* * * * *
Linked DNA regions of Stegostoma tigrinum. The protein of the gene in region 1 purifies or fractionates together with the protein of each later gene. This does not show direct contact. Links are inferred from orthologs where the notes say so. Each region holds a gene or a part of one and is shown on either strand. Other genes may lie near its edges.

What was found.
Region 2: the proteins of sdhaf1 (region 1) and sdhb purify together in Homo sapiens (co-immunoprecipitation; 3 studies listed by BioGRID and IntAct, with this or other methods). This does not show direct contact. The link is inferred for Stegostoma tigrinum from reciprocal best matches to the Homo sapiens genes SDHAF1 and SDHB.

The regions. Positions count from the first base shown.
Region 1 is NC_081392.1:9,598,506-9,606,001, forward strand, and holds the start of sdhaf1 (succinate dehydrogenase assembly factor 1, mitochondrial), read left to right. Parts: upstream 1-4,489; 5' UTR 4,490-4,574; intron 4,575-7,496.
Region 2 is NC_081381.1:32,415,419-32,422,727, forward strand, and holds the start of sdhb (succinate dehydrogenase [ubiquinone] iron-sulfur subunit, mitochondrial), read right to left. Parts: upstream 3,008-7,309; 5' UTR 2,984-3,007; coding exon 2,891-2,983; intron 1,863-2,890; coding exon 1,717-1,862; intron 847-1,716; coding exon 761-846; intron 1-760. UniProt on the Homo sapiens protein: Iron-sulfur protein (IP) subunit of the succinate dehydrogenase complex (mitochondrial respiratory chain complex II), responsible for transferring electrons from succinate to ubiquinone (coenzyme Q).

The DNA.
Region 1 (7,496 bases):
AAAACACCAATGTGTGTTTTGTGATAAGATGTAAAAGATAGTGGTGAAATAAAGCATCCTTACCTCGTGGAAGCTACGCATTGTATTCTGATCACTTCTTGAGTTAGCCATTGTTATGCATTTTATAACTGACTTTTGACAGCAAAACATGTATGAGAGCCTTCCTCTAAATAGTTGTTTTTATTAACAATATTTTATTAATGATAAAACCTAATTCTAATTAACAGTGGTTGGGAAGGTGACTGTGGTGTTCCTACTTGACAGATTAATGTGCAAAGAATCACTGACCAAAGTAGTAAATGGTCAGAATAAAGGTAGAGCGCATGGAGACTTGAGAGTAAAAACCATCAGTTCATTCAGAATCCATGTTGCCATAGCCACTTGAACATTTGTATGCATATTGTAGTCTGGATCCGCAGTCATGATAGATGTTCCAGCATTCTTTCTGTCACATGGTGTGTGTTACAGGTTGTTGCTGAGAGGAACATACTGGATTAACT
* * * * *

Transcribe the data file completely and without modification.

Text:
Linked DNA regions of Stegostoma tigrinum. The protein of the gene in region 1 purifies or fractionates together with the protein of each later gene. This does not show direct contact. Links are inferred from orthologs where the notes say so. Each region holds a gene or a part of one and is shown on either strand. Other genes may lie near its edges.

What was found.
Region 2: the proteins of sdhaf1 (region 1) and sdhb purify together in Homo sapiens (co-immunoprecipitation; 3 studies listed by BioGRID and IntAct, with this or other methods). This does not show direct contact. The link is inferred for Stegostoma tigrinum from reciprocal best matches to the Homo sapiens genes SDHAF1 and SDHB.

The regions. Positions count from the first base shown.
Region 1 is NC_081392.1:9,598,506-9,606,001, forward strand, and holds the start of sdhaf1 (succinate dehydrogenase assembly factor 1, mitochondrial), read left to right. Parts: upstream 1-4,489; 5' UTR 4,490-4,574; intron 4,575-7,496.
Region 2 is NC_081381.1:32,415,419-32,422,727, forward strand, and holds the start of sdhb (succinate dehydrogenase [ubiquinone] iron-sulfur subunit, mitochondrial), read right to left. Parts: upstream 3,008-7,309; 5' UTR 2,984-3,007; coding exon 2,891-2,983; intron 1,863-2,890; coding exon 1,717-1,862; intron 847-1,716; coding exon 761-846; intron 1-760. UniProt on the Homo sapiens protein: Iron-sulfur protein (IP) subunit of the succinate dehydrogenase complex (mitochondrial respiratory chain complex II), responsible for transferring electrons from succinate to ubiquinone (coenzyme Q).

The DNA.
Region 1 (7,496 bases):
AAAACACCAATGTGTGTTTTGTGATAAGATGTAAAAGATAGTGGTGAAATAAAGCATCCTTACCTCGTGGAAGCTACGCATTGTATTCTGATCACTTCTTGAGTTAGCCATTGTTATGCATTTTATAACTGACTTTTGACAGCAAAACATGTATGAGAGCCTTCCTCTAAATAGTTGTTTTTATTAACAATATTTTATTAATGATAAAACCTAATTCTAATTAACAGTGGTTGGGAAGGTGACTGTGGTGTTCCTACTTGACAGATTAATGTGCAAAGAATCACTGACCAAAGTAGTAAATGGTCAGAATAAAGGTAGAGCGCATGGAGACTTGAGAGTAAAAACCATCAGTTCATTCAGAATCCATGTTGCCATAGCCACTTGAACATTTGTATGCATATTGTAGTCTGGATCCGCAGTCATGATAGATGTTCCAGCATTCTTTCTGTCACATGGTGTGTGTTACAGGTTGTTGCTGAGAGGAACATACTGGATTAACT